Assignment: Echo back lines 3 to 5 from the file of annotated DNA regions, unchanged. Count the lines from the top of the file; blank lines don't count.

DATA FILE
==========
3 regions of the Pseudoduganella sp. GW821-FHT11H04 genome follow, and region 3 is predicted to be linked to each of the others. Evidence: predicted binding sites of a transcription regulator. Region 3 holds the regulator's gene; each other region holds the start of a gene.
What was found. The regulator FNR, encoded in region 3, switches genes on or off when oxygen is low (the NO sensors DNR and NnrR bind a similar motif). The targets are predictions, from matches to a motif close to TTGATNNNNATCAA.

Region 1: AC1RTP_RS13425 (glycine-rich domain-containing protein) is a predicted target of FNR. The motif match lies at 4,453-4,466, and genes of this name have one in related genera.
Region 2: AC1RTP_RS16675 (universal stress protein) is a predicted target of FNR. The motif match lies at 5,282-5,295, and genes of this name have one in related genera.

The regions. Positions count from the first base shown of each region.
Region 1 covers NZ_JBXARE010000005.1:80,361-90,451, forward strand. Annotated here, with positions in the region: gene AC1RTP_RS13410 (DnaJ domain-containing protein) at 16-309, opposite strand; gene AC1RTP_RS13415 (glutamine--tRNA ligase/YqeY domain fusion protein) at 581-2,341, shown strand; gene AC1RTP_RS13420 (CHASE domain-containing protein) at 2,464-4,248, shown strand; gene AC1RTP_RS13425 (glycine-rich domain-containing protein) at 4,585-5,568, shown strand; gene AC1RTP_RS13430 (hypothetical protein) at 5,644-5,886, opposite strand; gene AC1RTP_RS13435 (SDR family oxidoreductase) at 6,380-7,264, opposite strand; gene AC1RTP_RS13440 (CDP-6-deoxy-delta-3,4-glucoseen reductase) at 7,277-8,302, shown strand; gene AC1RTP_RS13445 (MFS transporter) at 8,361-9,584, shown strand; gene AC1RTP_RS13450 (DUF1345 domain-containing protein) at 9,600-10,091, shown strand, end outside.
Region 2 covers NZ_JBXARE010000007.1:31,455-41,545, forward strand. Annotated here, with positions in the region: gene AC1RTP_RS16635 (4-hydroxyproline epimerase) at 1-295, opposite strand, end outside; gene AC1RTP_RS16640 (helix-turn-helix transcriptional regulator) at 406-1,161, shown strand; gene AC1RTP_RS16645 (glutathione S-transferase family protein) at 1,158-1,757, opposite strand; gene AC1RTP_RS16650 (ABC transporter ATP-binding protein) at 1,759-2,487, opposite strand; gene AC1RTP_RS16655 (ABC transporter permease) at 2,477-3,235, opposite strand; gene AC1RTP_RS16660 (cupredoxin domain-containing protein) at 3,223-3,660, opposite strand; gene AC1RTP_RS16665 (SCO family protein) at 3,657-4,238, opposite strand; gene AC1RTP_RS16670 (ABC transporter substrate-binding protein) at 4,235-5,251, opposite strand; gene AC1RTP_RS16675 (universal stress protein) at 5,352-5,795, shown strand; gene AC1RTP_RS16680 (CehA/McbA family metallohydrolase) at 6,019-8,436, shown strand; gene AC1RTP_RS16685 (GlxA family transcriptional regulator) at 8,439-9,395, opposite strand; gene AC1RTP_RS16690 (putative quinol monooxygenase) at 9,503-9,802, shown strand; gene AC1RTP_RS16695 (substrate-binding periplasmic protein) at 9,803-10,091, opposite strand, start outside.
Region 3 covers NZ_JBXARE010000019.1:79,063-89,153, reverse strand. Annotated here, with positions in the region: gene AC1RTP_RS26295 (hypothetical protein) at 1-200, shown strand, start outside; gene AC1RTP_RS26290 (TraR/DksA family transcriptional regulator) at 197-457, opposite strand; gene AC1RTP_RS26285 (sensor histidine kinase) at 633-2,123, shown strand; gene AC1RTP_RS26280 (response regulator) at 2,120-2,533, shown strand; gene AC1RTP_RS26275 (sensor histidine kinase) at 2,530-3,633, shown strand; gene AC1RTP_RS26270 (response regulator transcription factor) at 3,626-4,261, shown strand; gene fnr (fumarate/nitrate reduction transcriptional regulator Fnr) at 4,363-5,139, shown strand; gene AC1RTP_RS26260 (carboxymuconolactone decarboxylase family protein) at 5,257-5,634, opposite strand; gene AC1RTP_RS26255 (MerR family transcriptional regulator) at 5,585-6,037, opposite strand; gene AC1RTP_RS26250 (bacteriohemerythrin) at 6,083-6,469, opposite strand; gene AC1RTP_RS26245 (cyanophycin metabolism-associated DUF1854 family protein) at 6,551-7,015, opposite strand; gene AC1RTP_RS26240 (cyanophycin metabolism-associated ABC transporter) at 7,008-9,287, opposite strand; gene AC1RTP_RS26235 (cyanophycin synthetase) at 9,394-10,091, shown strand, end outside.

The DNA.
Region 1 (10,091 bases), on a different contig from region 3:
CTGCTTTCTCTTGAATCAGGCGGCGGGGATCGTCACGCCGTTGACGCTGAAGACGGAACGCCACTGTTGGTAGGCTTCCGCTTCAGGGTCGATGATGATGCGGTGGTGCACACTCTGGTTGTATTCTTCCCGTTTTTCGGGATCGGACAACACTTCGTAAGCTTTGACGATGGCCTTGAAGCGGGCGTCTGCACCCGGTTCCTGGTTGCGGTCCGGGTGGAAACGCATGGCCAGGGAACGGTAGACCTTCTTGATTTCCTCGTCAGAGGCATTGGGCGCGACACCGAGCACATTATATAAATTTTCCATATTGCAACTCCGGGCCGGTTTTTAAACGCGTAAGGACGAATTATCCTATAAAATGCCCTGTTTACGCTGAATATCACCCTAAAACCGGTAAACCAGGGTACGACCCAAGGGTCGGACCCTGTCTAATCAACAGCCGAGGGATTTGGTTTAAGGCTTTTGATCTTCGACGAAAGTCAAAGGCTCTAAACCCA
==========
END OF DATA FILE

Region 1: AC1RTP_RS13425 (glycine-rich domain-containing protein) is a predicted target of FNR. The motif match lies at 4,453-4,466, and genes of this name have one in related genera.
Region 2: AC1RTP_RS16675 (universal stress protein) is a predicted target of FNR. The motif match lies at 5,282-5,295, and genes of this name have one in related genera.

The regions. Positions count from the first base shown of each region.